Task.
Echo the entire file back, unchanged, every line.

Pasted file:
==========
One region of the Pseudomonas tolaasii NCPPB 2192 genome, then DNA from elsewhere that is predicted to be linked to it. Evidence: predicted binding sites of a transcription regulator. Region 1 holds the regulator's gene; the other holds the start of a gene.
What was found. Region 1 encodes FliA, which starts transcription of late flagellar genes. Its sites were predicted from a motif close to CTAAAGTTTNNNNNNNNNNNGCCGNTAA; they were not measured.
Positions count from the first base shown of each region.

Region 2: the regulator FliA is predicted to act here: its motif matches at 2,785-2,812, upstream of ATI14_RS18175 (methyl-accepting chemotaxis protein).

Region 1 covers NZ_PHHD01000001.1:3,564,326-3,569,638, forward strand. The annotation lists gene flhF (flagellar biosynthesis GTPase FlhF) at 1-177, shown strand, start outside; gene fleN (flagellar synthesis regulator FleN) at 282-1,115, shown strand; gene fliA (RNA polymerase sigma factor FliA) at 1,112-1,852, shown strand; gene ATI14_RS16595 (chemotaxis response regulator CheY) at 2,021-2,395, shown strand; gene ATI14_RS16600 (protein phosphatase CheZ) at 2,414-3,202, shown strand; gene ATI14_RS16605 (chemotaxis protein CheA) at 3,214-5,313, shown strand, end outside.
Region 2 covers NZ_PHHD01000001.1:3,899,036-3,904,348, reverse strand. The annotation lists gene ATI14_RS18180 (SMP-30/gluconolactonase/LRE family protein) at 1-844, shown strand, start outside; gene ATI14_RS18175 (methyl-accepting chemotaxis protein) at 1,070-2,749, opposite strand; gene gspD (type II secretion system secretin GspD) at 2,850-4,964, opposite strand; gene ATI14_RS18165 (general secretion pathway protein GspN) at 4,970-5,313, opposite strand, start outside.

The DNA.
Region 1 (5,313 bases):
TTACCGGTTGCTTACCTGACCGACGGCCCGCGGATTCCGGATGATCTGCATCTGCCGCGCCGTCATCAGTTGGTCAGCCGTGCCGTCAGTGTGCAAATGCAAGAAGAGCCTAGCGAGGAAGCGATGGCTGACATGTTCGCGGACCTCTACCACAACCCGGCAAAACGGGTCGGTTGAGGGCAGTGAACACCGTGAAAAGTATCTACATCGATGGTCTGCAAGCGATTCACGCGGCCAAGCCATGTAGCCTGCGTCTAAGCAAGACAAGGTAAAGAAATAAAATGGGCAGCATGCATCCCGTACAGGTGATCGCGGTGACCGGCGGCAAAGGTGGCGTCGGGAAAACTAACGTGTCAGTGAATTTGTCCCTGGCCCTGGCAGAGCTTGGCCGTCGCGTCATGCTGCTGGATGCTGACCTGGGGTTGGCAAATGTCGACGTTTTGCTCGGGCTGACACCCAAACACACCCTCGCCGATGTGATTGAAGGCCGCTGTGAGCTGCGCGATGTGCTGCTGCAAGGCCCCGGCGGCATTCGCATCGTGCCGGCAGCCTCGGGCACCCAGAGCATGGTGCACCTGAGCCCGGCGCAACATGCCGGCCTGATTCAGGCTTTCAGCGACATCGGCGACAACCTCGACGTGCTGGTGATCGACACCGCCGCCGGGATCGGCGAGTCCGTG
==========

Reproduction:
One region of the Pseudomonas tolaasii NCPPB 2192 genome, then DNA from elsewhere that is predicted to be linked to it. Evidence: predicted binding sites of a transcription regulator. Region 1 holds the regulator's gene; the other holds the start of a gene.
What was found. Region 1 encodes FliA, which starts transcription of late flagellar genes. Its sites were predicted from a motif close to CTAAAGTTTNNNNNNNNNNNGCCGNTAA; they were not measured.
Positions count from the first base shown of each region.

Region 2: the regulator FliA is predicted to act here: its motif matches at 2,785-2,812, upstream of ATI14_RS18175 (methyl-accepting chemotaxis protein).

Region 1 covers NZ_PHHD01000001.1:3,564,326-3,569,638, forward strand. The annotation lists gene flhF (flagellar biosynthesis GTPase FlhF) at 1-177, shown strand, start outside; gene fleN (flagellar synthesis regulator FleN) at 282-1,115, shown strand; gene fliA (RNA polymerase sigma factor FliA) at 1,112-1,852, shown strand; gene ATI14_RS16595 (chemotaxis response regulator CheY) at 2,021-2,395, shown strand; gene ATI14_RS16600 (protein phosphatase CheZ) at 2,414-3,202, shown strand; gene ATI14_RS16605 (chemotaxis protein CheA) at 3,214-5,313, shown strand, end outside.
Region 2 covers NZ_PHHD01000001.1:3,899,036-3,904,348, reverse strand. The annotation lists gene ATI14_RS18180 (SMP-30/gluconolactonase/LRE family protein) at 1-844, shown strand, start outside; gene ATI14_RS18175 (methyl-accepting chemotaxis protein) at 1,070-2,749, opposite strand; gene gspD (type II secretion system secretin GspD) at 2,850-4,964, opposite strand; gene ATI14_RS18165 (general secretion pathway protein GspN) at 4,970-5,313, opposite strand, start outside.

The DNA.
Region 1 (5,313 bases):
TTACCGGTTGCTTACCTGACCGACGGCCCGCGGATTCCGGATGATCTGCATCTGCCGCGCCGTCATCAGTTGGTCAGCCGTGCCGTCAGTGTGCAAATGCAAGAAGAGCCTAGCGAGGAAGCGATGGCTGACATGTTCGCGGACCTCTACCACAACCCGGCAAAACGGGTCGGTTGAGGGCAGTGAACACCGTGAAAAGTATCTACATCGATGGTCTGCAAGCGATTCACGCGGCCAAGCCATGTAGCCTGCGTCTAAGCAAGACAAGGTAAAGAAATAAAATGGGCAGCATGCATCCCGTACAGGTGATCGCGGTGACCGGCGGCAAAGGTGGCGTCGGGAAAACTAACGTGTCAGTGAATTTGTCCCTGGCCCTGGCAGAGCTTGGCCGTCGCGTCATGCTGCTGGATGCTGACCTGGGGTTGGCAAATGTCGACGTTTTGCTCGGGCTGACACCCAAACACACCCTCGCCGATGTGATTGAAGGCCGCTGTGAGCTGCGCGATGTGCTGCTGCAAGGCCCCGGCGGCATTCGCATCGTGCCGGCAGCCTCGGGCACCCAGAGCATGGTGCACCTGAGCCCGGCGCAACATGCCGGCCTGATTCAGGCTTTCAGCGACATCGGCGACAACCTCGACGTGCTGGTGATCGACACCGCCGCCGGGATCGGCGAGTCCGTG